If we focus our hope on this world, we will, at most, gain only what will fall from our grasp when we draw our last earthly breaths. “What good is it for someone to gain the whole world,” Jesus once asked, “yet forfeit their soul?” (Mark 8:36) But when we trust in Christ above all, our grasp is on eternity with God, which can never be taken from anyone who believes!
As we trust in Christ, persevering in living life for Him and to His glory, the hope of eternity will splash into our daily lives here, empowering us to keep on following Jesus and living useful lives when the world loses its way.
We will live more fearlessly, with greater willingness to fail, free to love and care for others, knowing that whatever we may lose in this life, is nothing compared with all that God has in store for us in eternity.
“If only for this life we have hope in Christ,” the apostle Paul writes in 1 Corinthians 15:9, “we are of all people most to be pitied.”
Our faith in Christ empowers us, obliges us even, to always hope, to live in hope! Not to hope in this world or in the things or the people of this world, but hope in Jesus Christ.
When we hope in Christ and live in that hope, we know the truth to which 2 Timothy 1:7, points us: “For the Spirit God gave us does not make us timid, but gives us power, love and self-discipline.” We can live our lives at home, with our church family, and in the world at large with God’s “power love, and discipline.” We can live in the power of knowing thta if God has called us to do something, the Holy Spirit will empower us to do it. Period. End of subject.
And in telling us to see the signs of the inevitability of His return when He will bring our hope in Him to its fullness, Jesus is not telling us to waste our time in trying to game out the exact moment of His return.
Nor is He telling us to go along with our lives as though we’d never encountered Jesus, people indistinguishable from the unbelievers, agnostics, or atheists who surround us.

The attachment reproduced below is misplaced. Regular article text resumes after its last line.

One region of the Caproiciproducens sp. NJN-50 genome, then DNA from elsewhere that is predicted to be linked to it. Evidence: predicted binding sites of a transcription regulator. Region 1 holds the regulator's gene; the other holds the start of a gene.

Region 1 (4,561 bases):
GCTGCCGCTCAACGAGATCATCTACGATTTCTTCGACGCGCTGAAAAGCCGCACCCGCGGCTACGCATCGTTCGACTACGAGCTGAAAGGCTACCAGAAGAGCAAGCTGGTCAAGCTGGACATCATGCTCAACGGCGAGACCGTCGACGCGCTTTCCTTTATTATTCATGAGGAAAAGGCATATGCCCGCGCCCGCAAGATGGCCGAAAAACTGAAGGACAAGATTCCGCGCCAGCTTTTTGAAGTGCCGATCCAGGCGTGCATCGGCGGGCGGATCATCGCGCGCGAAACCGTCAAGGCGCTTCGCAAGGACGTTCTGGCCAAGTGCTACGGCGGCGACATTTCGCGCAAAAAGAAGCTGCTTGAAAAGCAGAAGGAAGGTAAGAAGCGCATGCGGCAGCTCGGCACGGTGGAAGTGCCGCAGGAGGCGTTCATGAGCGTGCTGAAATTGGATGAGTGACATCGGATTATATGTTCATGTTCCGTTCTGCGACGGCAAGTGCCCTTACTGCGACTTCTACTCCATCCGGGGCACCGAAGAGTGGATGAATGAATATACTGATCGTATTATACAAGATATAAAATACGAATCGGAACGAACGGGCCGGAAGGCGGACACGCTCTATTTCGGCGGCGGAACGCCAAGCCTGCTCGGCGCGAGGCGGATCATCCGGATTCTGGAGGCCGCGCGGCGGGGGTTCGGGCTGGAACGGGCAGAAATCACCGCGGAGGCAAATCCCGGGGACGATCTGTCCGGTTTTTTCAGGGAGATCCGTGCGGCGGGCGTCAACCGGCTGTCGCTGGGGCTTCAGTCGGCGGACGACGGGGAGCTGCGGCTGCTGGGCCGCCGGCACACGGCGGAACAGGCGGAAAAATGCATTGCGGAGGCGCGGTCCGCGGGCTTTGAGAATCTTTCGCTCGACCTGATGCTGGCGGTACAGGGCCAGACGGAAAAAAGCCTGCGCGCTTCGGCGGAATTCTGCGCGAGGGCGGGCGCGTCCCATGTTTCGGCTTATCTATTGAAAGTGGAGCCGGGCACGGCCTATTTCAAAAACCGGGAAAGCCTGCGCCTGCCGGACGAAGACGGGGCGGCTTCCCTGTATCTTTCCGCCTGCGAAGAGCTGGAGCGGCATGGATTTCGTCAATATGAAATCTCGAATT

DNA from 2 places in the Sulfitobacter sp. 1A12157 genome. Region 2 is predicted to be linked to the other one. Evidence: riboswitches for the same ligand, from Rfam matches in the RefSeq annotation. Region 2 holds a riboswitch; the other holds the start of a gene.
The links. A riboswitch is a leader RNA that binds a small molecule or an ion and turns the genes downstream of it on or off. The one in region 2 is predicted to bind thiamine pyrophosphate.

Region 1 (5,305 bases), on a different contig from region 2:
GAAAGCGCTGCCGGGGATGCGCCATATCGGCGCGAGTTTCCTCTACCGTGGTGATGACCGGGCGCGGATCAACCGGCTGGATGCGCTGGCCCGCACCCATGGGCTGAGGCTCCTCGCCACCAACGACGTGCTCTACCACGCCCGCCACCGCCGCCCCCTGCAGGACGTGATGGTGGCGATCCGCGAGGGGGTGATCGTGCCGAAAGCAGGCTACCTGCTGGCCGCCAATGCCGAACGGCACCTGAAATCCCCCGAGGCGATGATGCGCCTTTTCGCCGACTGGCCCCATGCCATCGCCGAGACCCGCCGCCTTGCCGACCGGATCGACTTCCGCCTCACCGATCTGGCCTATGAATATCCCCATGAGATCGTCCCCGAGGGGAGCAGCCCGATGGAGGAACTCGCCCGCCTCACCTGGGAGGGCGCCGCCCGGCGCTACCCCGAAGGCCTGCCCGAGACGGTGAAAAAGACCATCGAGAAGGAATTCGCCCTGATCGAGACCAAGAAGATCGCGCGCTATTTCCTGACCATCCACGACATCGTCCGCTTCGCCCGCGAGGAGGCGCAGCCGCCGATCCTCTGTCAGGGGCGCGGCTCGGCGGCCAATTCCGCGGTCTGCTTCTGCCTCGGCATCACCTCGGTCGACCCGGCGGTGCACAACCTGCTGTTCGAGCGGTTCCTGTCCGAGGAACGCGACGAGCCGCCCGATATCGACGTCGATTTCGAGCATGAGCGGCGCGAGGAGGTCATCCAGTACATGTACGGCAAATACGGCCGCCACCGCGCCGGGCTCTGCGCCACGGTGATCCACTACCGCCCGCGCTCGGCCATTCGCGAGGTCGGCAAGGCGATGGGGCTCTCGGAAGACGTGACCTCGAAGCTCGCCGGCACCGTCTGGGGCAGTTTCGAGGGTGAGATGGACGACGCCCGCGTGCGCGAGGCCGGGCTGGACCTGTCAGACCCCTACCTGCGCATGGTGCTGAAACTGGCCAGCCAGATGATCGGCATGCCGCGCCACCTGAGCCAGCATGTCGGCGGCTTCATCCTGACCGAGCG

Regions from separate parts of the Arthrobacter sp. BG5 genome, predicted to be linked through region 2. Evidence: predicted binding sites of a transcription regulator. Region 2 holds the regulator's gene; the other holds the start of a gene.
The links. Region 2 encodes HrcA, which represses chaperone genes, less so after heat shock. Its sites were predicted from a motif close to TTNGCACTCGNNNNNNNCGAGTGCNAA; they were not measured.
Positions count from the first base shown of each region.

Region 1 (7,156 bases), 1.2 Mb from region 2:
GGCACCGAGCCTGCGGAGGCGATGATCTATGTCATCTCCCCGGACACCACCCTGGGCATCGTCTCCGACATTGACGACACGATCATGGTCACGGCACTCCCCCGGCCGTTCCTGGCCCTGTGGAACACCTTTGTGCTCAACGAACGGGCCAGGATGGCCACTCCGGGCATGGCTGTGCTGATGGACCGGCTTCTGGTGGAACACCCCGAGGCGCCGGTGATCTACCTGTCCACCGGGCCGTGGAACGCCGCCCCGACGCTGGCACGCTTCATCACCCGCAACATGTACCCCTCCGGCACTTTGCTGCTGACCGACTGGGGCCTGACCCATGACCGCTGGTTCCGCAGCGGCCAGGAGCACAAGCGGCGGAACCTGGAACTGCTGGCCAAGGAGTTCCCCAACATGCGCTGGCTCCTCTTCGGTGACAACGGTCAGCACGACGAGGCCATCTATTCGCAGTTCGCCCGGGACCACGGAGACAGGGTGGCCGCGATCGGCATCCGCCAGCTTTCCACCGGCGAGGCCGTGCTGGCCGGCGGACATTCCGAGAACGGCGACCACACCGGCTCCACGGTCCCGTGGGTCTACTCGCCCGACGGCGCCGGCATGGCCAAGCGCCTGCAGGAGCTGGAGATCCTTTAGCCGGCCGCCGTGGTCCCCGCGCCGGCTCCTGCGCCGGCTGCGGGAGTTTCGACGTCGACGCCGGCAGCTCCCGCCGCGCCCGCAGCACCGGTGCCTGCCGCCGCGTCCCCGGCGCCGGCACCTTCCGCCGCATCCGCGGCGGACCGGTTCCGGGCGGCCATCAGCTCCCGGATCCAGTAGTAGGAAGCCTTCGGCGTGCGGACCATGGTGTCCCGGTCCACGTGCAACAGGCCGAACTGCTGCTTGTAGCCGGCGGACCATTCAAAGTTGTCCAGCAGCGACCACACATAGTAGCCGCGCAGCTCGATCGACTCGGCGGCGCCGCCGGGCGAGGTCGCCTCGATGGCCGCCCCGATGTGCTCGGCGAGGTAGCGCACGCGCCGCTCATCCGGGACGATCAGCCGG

Verse 32: “But about that day or hour no one knows, not even the angels in heaven, nor the Son, but only the Father. Be on guard! Be alert! You do not know when that time will come. It’s like a man going away: He leaves his house and puts his servants in charge, each with their assigned task, and tells the one at the door to keep watch.”
Listen: This is how a Christian disciple waits for the return of Jesus. They fulfill their calling as disciples first, as members of Christ’s Body, the Church and second, as people who live in the world with families, spouses, friends; as people who are students or workers or retirees.
Every follower of Jesus Christ, every disciple, has a vocation, no matter what their work or daily activities.
We’re to be and make disciples.
We’re to repent and believe in Jesus, to hear His Word and take it to heart, to love God and love neighbor, to love our fellow disciples with the same passion Christ has for us, to pray, and to make other disciples.
Each of us will have our own “assigned tasks” within that vocation. I can’t be as effective a witness for Christ among your friends, co-workers, neighbors, or classmates as you can be, because I’m not you and I'm not there with your friends, co-workers, neighbors, or classmates like you are. You may not be called to be Christ’s witness at the grocery deli counter in the same way I seem to be. But each of us who bear the name of Christ is called by Christ to wait and watch for Him.
We faithfully wait and watch for Jesus’ return when we go about what it is God has called us to be and do, with faith in Christ.
The chorus of one of my favorite songs by the late John Ylvisaker, Jesus Was Sent
Jesus was sent that our eyes may be open,
So we might witness the day of the Lord.
He will make sense of our loving and hoping;
He will break fences and open the door.
We faithfully wait and watch for Jesus’ return when we let Him break all the fences and doors we hide behind to hoard our lives and to feed the delusion we all have that our lives are our own and don’t actually belong to the God Who made us and died for us and rose for us.
We wait for Jesus rightly when we trust in Jesus and keep on trusting in Jesus all the time.
God help us to do just that. Amen
[I'm the pastor of Living Water Lutheran Church in Centerville, Ohio.]